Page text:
(This is my first scenario EVER so it's a little bit short.) The monkey brother Ape, is still trying to find the golden hippo, and he got a little bit...lost. His brothers Mon and Key are trying to find him and help him before the hippos will kill him. It's short. Very very short. But if you like it, I will make a second part. It has monkeys in it.
||AoM: The Titans
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This was obviously intended to be a cinematic from the start, but the story could have been adapted into actual gameplay. Even putting in a few seconds of playability in the middle of what would otherwise been a cinematic scenario would've added greatly to the entertainment value. Normally, cinematics only stand well as separate releases if they have some really spectacular eyecandy and/or effects.
None of this is a major issue; the main points of improvement are below, but I didn't want to leave a section blank! ^^
You know how to use triggers! I have no idea what to put here, so I'll just reward you for that.
You used groups of triggers, which makes things even better. It really helps to name each individual trigger; otherwise, it's easy to become confused as to what exactly is going on at a specific point. That's not essential, though, especially if you have good short-term memory.
It would've really made things nicer to have had some music in the background. I would have used various icons for each of the monkeys during the cinematic, to help distinguish them, or at least the same icon in each of their dialogues. Icons add a tiny element that really fleshes out your characters.
There were a few funny parts, especially the "we're in deep shit" moment. 8D Also, you really showed some promise with the way you used tiles, rugs, campfires, scorches, and so on! Try to go a little further; the next step would be adding in things like pots and statues. There are lots of statues that fit well with the desert theme, from the Egyptian monuments to the sanded-over Pharaoh and Lion statues. Nature and ruins blend seamlessly in this game.
It's always pretty to see the lighting fade from one state to another, but including more than one lighting in the first place was a plus.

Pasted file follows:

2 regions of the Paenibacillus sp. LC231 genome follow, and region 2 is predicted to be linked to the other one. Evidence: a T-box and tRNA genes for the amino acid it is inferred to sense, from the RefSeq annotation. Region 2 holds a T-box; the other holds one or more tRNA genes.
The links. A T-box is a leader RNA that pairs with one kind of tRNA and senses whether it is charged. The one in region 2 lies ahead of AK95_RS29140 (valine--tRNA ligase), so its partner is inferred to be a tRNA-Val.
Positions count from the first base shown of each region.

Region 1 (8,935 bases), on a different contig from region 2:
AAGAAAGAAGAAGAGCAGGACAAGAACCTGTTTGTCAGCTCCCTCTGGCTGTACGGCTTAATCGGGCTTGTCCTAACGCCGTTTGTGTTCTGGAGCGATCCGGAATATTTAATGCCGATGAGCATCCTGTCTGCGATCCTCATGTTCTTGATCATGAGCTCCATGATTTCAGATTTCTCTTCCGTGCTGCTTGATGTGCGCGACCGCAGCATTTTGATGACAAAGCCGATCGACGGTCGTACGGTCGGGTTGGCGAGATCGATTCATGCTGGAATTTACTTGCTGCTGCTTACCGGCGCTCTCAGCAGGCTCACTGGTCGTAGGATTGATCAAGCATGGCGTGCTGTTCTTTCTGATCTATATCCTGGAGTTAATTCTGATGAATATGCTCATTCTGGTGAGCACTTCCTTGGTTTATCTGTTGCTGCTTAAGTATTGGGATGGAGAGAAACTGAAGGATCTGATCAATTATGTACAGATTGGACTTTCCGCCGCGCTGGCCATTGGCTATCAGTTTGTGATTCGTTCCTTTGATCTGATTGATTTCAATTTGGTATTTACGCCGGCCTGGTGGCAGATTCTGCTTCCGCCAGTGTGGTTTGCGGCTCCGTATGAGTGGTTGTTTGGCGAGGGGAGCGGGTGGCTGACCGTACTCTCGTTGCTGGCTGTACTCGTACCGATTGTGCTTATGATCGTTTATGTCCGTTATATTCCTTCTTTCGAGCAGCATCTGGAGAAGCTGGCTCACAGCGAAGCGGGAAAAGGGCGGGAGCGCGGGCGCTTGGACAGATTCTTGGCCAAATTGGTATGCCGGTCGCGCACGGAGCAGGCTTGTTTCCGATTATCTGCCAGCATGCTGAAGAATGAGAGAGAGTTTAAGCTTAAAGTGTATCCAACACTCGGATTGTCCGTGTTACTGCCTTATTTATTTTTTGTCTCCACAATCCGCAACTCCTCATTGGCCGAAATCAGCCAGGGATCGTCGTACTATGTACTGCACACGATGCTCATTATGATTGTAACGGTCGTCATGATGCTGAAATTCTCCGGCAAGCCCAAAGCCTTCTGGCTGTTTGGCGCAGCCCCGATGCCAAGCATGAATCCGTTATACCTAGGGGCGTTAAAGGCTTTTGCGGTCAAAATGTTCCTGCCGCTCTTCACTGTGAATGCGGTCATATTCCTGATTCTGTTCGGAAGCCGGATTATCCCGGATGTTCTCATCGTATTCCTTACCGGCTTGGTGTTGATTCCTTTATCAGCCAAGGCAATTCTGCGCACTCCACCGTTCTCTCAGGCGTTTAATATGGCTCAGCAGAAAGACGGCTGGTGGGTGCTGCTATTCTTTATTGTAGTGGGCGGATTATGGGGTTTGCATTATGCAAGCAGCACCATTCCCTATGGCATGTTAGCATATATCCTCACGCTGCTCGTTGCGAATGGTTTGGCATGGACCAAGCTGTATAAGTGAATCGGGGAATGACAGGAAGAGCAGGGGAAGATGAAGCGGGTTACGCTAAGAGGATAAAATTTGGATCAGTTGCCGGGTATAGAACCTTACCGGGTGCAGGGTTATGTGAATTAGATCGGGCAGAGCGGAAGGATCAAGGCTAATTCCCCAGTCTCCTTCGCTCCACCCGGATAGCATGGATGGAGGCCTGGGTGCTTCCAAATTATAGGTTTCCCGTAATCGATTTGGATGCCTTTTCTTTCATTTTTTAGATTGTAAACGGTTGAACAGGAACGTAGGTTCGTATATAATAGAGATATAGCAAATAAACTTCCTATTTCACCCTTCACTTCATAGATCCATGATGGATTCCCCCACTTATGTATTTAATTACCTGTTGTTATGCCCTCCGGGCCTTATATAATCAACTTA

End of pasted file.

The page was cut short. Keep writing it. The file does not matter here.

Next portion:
Map Design: 2
At its base, the map design was okay; there were some rocks, reasonable cliffs, and even a tilted tree! Try to avoid steep rectangular elements in nature, like this one: http://img78.imageshack.us/img78/3883/screen172uj9.jpg
That should probably have been smoothed a little more, and cliffs should barely ever be that straight, especially on a small map.
There was a little terrain blending, but the majority of the map was covered in SandC. This isn't as big of a deal with sand, but try to mix it up. Here's an example of large-scale terrain blending:
Red lines separate different kinds of sand. Maybe you can make a big circle of Sand A, then make a big circle of Sand B that overlaps; just experiment until you find something that works for you. Take a look at the desert areas in the original AoM campaign, and how terrain is blended. Also, it helps to use the secondary cliff terrain at the edges of your cliffs (in this case, CliffEgyptianB).
Very nice application of little things like crates and fountains. The main reason you scored a 2 (rather than a 3) in this category was your use of minor objects in nature was a little below the level of a random map. Try to use some sprites next time; maybe some more rocks, some sandstone, some bushes and grass (if you feel comfortable making your desert seem slightly less arid), maybe some sand drifts; anything you can think of, and lots of it. Check out a desert-themed random map like River Nile and pay close attention to little details like grass, bushes and sprites, and try to incorporate them similarly into your scenarios.
Having some random desert wildlife in the background would've livened the area up. I'm not sure if it would compromise your vision to include water, but if you did, you would've opened up tons of ways to make things prettier, like lilies, fish, papyrus, et cetera.
You made use of cinematic blocks, which is very impressive! You'd probably fare better turning off fog and black map with triggers than using a crapload of revealers; not sure if fog and black map played a role in the cinematic at all.
Sandstone blends very well with sand. You can hide the edges of things, like the black edge of the screen at the end, with objects that look similar to the terrain, or even random natural stuff like bushes or grey rocks.
Punctuation was always used, but at least half of the dialogues contained a minor grammatical error, like the use of "have" instead of "has". It's very rare to have this level of grammar in a scenario, though, which is a huge plus.
The story itself was humorous and simplistic, which could be good, but it left us with a random conclusion. Try to give the player something to stick with them next time, a climax building on everything already seen (in this case, probably something really funny).
Wonderful start! You've obviously put some effort into this, which is much more than I can say for some of the scenarios on this site. The best advice I can give anyone regarding the editor is to just go crazy! Sharks can be resized to catfish, Hammers of Thor the blocks of huge buildings. The player will believe anything you can believe yourself.
[Edited on 01/01/09 @ 02:55 AM]